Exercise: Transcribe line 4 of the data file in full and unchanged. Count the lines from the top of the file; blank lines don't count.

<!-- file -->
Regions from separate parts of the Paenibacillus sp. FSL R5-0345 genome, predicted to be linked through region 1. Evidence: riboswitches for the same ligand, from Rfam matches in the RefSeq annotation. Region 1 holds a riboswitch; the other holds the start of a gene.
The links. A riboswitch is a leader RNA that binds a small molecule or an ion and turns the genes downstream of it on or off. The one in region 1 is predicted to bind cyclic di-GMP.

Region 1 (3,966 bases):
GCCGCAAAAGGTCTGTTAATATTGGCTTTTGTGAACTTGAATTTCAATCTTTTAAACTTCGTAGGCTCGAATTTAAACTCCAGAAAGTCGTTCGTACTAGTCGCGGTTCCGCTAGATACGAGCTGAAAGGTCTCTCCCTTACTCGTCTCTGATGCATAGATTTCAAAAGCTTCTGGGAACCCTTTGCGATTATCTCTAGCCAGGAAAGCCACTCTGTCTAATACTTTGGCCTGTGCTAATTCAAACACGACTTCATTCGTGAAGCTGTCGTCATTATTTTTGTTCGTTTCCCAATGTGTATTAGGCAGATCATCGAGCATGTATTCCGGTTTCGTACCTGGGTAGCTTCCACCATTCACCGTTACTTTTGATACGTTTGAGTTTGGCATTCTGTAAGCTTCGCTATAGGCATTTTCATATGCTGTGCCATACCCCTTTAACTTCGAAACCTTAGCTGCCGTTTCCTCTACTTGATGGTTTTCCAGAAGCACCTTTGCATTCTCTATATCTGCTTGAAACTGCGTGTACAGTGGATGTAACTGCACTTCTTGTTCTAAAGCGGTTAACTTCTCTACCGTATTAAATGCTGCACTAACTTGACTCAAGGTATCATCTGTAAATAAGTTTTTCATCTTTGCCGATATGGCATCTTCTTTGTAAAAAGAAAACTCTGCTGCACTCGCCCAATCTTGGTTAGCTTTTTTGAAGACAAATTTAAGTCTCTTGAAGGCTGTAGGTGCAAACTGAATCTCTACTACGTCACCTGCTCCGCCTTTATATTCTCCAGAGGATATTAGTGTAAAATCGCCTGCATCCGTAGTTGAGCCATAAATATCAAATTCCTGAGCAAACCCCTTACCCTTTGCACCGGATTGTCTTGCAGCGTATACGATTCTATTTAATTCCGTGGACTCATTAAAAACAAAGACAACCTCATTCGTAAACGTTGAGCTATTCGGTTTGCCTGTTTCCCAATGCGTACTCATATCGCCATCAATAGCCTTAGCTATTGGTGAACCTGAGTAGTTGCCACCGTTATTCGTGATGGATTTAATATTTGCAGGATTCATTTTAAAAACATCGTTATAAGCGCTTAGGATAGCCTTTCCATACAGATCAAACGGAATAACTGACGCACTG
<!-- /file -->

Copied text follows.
GCCGCAAAAGGTCTGTTAATATTGGCTTTTGTGAACTTGAATTTCAATCTTTTAAACTTCGTAGGCTCGAATTTAAACTCCAGAAAGTCGTTCGTACTAGTCGCGGTTCCGCTAGATACGAGCTGAAAGGTCTCTCCCTTACTCGTCTCTGATGCATAGATTTCAAAAGCTTCTGGGAACCCTTTGCGATTATCTCTAGCCAGGAAAGCCACTCTGTCTAATACTTTGGCCTGTGCTAATTCAAACACGACTTCATTCGTGAAGCTGTCGTCATTATTTTTGTTCGTTTCCCAATGTGTATTAGGCAGATCATCGAGCATGTATTCCGGTTTCGTACCTGGGTAGCTTCCACCATTCACCGTTACTTTTGATACGTTTGAGTTTGGCATTCTGTAAGCTTCGCTATAGGCATTTTCATATGCTGTGCCATACCCCTTTAACTTCGAAACCTTAGCTGCCGTTTCCTCTACTTGATGGTTTTCCAGAAGCACCTTTGCATTCTCTATATCTGCTTGAAACTGCGTGTACAGTGGATGTAACTGCACTTCTTGTTCTAAAGCGGTTAACTTCTCTACCGTATTAAATGCTGCACTAACTTGACTCAAGGTATCATCTGTAAATAAGTTTTTCATCTTTGCCGATATGGCATCTTCTTTGTAAAAAGAAAACTCTGCTGCACTCGCCCAATCTTGGTTAGCTTTTTTGAAGACAAATTTAAGTCTCTTGAAGGCTGTAGGTGCAAACTGAATCTCTACTACGTCACCTGCTCCGCCTTTATATTCTCCAGAGGATATTAGTGTAAAATCGCCTGCATCCGTAGTTGAGCCATAAATATCAAATTCCTGAGCAAACCCCTTACCCTTTGCACCGGATTGTCTTGCAGCGTATACGATTCTATTTAATTCCGTGGACTCATTAAAAACAAAGACAACCTCATTCGTAAACGTTGAGCTATTCGGTTTGCCTGTTTCCCAATGCGTACTCATATCGCCATCAATAGCCTTAGCTATTGGTGAACCTGAGTAGTTGCCACCGTTATTCGTGATGGATTTAATATTTGCAGGATTCATTTTAAAAACATCGTTATAAGCGCTTAGGATAGCCTTTCCATACAGATCAAACGGAATAACTGACGCACTG